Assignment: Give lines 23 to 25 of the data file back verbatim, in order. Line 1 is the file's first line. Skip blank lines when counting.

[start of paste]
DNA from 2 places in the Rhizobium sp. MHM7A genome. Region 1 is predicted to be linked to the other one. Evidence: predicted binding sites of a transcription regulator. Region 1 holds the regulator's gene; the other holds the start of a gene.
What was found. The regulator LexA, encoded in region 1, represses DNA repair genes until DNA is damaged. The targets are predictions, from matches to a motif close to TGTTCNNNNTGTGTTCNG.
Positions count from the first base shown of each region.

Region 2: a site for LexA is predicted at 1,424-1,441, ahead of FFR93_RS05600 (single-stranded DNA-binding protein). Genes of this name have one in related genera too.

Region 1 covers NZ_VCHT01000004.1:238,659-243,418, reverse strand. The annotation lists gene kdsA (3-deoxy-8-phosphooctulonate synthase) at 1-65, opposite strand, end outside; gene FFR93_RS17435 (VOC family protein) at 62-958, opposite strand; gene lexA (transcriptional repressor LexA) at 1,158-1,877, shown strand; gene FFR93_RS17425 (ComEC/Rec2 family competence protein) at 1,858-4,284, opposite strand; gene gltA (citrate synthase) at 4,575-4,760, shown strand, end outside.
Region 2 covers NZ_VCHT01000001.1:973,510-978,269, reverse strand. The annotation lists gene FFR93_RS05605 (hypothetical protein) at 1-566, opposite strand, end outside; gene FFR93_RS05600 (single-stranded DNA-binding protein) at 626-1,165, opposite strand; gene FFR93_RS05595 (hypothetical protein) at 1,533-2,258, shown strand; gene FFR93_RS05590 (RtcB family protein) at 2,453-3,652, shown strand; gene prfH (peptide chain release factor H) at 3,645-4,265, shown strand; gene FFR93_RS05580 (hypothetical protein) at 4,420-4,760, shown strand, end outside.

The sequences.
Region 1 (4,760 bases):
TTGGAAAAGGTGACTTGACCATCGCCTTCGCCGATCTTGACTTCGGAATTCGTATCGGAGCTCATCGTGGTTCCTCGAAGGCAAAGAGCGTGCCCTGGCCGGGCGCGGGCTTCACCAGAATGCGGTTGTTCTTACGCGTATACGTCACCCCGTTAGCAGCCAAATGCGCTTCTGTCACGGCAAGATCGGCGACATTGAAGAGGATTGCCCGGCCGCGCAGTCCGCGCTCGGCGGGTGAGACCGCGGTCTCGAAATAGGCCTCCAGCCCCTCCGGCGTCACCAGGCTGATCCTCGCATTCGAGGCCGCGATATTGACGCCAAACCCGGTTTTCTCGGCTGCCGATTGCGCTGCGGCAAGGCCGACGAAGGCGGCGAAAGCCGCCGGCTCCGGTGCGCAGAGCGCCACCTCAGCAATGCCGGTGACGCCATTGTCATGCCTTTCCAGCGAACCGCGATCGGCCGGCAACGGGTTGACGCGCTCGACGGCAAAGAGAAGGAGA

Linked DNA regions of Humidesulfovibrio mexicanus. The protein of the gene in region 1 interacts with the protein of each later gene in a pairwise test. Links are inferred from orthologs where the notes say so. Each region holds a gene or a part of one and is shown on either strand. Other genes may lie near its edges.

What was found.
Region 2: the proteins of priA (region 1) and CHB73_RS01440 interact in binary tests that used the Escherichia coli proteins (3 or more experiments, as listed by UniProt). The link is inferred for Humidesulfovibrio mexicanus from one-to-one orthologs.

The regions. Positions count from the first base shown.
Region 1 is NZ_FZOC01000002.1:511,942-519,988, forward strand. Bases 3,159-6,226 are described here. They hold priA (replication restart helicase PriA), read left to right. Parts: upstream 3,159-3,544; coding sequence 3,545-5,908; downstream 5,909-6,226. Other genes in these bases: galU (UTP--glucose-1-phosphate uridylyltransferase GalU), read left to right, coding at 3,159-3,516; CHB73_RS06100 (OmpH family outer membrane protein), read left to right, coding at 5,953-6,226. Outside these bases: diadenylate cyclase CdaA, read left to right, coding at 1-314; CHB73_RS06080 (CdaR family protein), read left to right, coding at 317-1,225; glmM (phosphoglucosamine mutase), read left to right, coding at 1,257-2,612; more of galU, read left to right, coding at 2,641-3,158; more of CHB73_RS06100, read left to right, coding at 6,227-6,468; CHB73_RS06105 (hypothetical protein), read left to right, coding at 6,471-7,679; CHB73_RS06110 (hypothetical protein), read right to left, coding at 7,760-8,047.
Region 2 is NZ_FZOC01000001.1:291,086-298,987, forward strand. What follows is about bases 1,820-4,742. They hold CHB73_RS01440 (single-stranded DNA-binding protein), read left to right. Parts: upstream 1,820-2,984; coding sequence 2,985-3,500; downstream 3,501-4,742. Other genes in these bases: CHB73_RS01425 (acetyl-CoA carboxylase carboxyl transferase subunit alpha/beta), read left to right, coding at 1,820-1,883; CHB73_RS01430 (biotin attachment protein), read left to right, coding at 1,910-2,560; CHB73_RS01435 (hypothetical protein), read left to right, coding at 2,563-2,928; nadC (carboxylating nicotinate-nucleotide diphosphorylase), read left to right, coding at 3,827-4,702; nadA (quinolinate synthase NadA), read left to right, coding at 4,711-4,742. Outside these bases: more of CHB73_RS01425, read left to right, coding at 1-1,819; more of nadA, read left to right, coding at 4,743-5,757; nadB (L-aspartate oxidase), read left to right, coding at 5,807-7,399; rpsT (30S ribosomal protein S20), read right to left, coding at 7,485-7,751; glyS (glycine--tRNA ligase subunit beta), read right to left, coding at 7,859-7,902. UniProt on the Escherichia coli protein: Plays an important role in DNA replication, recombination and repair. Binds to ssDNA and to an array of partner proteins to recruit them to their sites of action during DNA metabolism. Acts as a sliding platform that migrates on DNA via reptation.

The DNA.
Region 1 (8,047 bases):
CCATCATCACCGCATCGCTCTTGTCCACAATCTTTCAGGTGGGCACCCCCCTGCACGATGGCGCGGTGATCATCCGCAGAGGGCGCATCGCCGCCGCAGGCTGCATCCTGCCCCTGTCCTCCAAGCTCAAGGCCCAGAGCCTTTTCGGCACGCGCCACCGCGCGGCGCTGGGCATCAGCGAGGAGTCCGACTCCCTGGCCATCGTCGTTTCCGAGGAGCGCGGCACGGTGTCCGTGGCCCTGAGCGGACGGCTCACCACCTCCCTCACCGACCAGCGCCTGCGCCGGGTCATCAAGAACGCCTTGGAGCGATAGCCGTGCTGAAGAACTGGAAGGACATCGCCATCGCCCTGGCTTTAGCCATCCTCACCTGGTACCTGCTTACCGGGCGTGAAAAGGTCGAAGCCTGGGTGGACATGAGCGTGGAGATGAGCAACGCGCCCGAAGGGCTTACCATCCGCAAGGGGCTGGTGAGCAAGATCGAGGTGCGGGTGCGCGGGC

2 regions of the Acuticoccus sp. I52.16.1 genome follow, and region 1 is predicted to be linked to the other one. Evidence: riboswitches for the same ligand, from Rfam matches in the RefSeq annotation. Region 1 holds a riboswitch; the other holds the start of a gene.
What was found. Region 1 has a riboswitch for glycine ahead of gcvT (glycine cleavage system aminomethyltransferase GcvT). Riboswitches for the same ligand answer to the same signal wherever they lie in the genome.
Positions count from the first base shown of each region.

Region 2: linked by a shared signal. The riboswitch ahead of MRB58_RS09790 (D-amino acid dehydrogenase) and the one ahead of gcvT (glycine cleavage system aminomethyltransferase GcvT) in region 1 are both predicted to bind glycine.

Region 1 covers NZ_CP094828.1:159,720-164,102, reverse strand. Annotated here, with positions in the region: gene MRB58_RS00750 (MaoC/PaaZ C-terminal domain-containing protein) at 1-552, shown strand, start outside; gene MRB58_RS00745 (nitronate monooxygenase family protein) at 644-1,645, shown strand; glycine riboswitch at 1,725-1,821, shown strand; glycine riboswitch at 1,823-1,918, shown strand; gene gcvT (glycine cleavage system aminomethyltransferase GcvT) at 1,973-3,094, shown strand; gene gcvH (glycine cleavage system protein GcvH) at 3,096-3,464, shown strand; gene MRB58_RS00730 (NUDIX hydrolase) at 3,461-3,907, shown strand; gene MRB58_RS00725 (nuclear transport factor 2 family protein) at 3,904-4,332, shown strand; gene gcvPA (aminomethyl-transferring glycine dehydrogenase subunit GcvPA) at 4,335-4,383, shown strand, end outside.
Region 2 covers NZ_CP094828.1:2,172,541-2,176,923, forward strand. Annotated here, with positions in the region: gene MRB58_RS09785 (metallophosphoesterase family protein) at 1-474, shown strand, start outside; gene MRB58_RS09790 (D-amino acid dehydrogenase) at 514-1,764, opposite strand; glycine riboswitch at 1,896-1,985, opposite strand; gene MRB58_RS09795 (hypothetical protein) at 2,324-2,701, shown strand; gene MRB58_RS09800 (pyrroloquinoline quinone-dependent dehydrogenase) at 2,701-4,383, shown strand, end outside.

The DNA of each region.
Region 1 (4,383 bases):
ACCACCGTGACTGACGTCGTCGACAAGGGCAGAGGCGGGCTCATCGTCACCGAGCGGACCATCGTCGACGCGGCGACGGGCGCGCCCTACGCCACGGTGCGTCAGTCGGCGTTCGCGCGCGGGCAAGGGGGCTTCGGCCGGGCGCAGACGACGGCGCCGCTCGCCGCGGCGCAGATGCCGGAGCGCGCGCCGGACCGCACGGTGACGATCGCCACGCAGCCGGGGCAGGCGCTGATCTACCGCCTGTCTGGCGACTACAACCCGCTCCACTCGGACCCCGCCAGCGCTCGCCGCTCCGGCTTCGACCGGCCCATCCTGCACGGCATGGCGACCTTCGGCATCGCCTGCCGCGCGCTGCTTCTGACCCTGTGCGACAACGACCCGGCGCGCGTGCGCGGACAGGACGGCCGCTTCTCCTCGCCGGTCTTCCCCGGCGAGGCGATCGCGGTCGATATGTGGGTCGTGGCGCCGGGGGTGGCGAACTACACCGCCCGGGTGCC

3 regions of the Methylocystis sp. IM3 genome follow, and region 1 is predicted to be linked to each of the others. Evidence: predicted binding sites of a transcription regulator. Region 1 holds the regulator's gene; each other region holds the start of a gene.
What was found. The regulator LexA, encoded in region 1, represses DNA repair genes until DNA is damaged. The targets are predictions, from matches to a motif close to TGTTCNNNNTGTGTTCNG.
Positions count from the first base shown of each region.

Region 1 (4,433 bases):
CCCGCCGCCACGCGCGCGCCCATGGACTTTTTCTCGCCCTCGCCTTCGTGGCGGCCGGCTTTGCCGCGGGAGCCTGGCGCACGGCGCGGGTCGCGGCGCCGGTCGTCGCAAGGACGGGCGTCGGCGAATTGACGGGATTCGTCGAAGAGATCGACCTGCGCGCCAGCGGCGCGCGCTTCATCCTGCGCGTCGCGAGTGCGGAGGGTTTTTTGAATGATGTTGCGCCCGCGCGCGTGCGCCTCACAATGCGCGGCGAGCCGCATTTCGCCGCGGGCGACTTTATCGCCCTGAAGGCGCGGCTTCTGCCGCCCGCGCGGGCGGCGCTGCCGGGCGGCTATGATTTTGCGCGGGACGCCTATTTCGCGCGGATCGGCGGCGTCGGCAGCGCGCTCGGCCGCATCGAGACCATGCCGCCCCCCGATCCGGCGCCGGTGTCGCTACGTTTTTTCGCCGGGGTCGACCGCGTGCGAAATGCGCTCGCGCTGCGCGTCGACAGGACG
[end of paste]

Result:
Region 1 covers NZ_CP094828.1:159,720-164,102, reverse strand. Annotated here, with positions in the region: gene MRB58_RS00750 (MaoC/PaaZ C-terminal domain-containing protein) at 1-552, shown strand, start outside; gene MRB58_RS00745 (nitronate monooxygenase family protein) at 644-1,645, shown strand; glycine riboswitch at 1,725-1,821, shown strand; glycine riboswitch at 1,823-1,918, shown strand; gene gcvT (glycine cleavage system aminomethyltransferase GcvT) at 1,973-3,094, shown strand; gene gcvH (glycine cleavage system protein GcvH) at 3,096-3,464, shown strand; gene MRB58_RS00730 (NUDIX hydrolase) at 3,461-3,907, shown strand; gene MRB58_RS00725 (nuclear transport factor 2 family protein) at 3,904-4,332, shown strand; gene gcvPA (aminomethyl-transferring glycine dehydrogenase subunit GcvPA) at 4,335-4,383, shown strand, end outside.
Region 2 covers NZ_CP094828.1:2,172,541-2,176,923, forward strand. Annotated here, with positions in the region: gene MRB58_RS09785 (metallophosphoesterase family protein) at 1-474, shown strand, start outside; gene MRB58_RS09790 (D-amino acid dehydrogenase) at 514-1,764, opposite strand; glycine riboswitch at 1,896-1,985, opposite strand; gene MRB58_RS09795 (hypothetical protein) at 2,324-2,701, shown strand; gene MRB58_RS09800 (pyrroloquinoline quinone-dependent dehydrogenase) at 2,701-4,383, shown strand, end outside.

The DNA of each region.